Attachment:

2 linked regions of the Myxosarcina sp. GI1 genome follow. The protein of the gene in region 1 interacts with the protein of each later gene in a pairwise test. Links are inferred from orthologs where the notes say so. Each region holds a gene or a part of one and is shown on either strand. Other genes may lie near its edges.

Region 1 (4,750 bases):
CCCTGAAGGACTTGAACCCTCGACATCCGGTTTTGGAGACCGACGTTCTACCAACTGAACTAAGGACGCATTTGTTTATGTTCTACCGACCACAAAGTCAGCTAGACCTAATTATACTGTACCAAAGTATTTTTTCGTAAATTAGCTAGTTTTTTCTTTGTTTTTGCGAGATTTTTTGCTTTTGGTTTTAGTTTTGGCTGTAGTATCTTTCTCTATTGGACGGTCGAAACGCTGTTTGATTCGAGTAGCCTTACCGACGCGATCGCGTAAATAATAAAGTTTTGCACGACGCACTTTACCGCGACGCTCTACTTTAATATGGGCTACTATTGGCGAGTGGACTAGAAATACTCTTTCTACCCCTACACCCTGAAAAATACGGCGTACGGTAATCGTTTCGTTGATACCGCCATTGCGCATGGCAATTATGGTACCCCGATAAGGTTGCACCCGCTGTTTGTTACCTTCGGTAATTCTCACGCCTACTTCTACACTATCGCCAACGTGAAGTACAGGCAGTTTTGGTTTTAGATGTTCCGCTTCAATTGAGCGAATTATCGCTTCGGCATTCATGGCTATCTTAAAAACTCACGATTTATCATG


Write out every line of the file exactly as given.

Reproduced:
2 linked regions of the Myxosarcina sp. GI1 genome follow. The protein of the gene in region 1 interacts with the protein of each later gene in a pairwise test. Links are inferred from orthologs where the notes say so. Each region holds a gene or a part of one and is shown on either strand. Other genes may lie near its edges.

Region 1 (4,750 bases):
CCCTGAAGGACTTGAACCCTCGACATCCGGTTTTGGAGACCGACGTTCTACCAACTGAACTAAGGACGCATTTGTTTATGTTCTACCGACCACAAAGTCAGCTAGACCTAATTATACTGTACCAAAGTATTTTTTCGTAAATTAGCTAGTTTTTTCTTTGTTTTTGCGAGATTTTTTGCTTTTGGTTTTAGTTTTGGCTGTAGTATCTTTCTCTATTGGACGGTCGAAACGCTGTTTGATTCGAGTAGCCTTACCGACGCGATCGCGTAAATAATAAAGTTTTGCACGACGCACTTTACCGCGACGCTCTACTTTAATATGGGCTACTATTGGCGAGTGGACTAGAAATACTCTTTCTACCCCTACACCCTGAAAAATACGGCGTACGGTAATCGTTTCGTTGATACCGCCATTGCGCATGGCAATTATGGTACCCCGATAAGGTTGCACCCGCTGTTTGTTACCTTCGGTAATTCTCACGCCTACTTCTACACTATCGCCAACGTGAAGTACAGGCAGTTTTGGTTTTAGATGTTCCGCTTCAATTGAGCGAATTATCGCTTCGGCATTCATGGCTATCTTAAAAACTCACGATTTATCATG